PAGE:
Over the next few weeks I’m planning to include a couple of posts looking at the way Statistics gets used – and often misused – in the media.
First though, I want to emphasise the extent to which Statistics pervades news stories. It’s everywhere. But we’re so accustomed to this fact, we hardly pay attention. So, I chose a day randomly last year – when I first planned this post – and made a note of all the articles that I came across which were based one way or another on Statistics.
In no particular order….
Article 1: An analysis of the ways the economy had been affected to date since the Brexit referendum.
Article 2: A report in your super soaraway Sun about research which shows 40% of the British population don’t hold cutlery correctly. (!)
Article 3: A BBC report about a study into heart defects and regeneration rates in Mexican tetra fish which may offer clues to help reduce heart disease rates in humans.
Article 4: A report showing that children’s school performance may be affected by their exact age on entry.
Article 5: A report into the rates of prescriptions of anti-depressants to children and the possible consequences of this.
Article 6: A survey of the number of teenage gamblers.
Article 7: A report on projections of the numbers of people who could be affected by future insulin shortages.
Article 8: A report on a study that suggests children’s weights are not driven by patterns of parental feeding, but rather the opposite: parents tend to adapt feeding patterns to the natural weight of their children.
Article 9: A comparison of football teams in terms of performance this season relative to last season.
Article 10: Not really about statistics exactly, but a report showing that the UK’s top-paid boss is Denise Coates, the co-founder of Bet365, who has just had a pay-rise of ￡265. Inludes a nice graphic showing how her salary has risen year-on-year.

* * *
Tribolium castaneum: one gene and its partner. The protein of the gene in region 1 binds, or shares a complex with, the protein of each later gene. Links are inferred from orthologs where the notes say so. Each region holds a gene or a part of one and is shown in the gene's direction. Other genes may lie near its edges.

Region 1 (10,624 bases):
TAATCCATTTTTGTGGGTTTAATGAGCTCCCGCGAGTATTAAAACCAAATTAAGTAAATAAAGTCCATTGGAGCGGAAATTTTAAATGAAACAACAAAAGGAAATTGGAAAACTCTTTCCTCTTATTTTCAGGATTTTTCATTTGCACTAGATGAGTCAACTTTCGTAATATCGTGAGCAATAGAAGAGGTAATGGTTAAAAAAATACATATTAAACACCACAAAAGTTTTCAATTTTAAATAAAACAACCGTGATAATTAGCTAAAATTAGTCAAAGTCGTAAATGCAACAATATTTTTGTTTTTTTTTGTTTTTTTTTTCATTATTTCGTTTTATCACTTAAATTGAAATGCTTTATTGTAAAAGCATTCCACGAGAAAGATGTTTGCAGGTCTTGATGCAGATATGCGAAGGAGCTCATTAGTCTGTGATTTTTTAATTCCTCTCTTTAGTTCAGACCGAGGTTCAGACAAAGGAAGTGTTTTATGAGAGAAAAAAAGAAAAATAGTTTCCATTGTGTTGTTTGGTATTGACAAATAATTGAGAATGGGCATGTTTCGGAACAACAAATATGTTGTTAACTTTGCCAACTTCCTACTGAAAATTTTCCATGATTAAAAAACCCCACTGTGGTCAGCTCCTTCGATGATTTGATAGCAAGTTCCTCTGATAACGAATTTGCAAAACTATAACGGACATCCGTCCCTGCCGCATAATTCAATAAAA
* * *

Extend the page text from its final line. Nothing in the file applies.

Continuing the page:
Article 11: Report on a study showing failure rates of cars in MOT tests due to excessive emission rates.
Article 12: A report into an increase in the rate of anti-depressant prescriptions following the EU referendum.
Article 13: A report on rates of ice-melt in Antartica that suggest a sub-surface radioactive source.
Article 14: A report suggesting rats are getting bigger and what the implications might be.
Article 15: An explanation of algorithms that can distinguish between human and bot conversations.
Article 16: A report suggesting that global internet growth is slowing.
So that’s 16 articles in the papers I happened to look at on a random day. Pretty sure I could have picked any day and any set of papers and it would have been a similar story.
Now here’s a challenge: choose your own day and scan the papers (even just the online versions) to see how many stories have an underlying statistical content. And if you find something that’s suitable for the blog, please pass it on to me – that would be a great bonus.
When I was a kid I went on a school exchange trip to Germany. For some reason we had a lesson with our German hosts in which we were asked to explain the meaning of the Beatles’ ‘A Day in the Life’….
Embarrassingly, I think I tried to give a literal word-by-word interpretation. But if I’d known then what I know about Statistics now, I think I could probably have made a better effort.
Here are the lyrics from one of the verses…
Ah I read the news today, oh boy
Four thousand holes in Blackburn, Lancashire
And though the holes were rather small
They had to count them all
Now they know how many holes it takes to fill the Albert Hall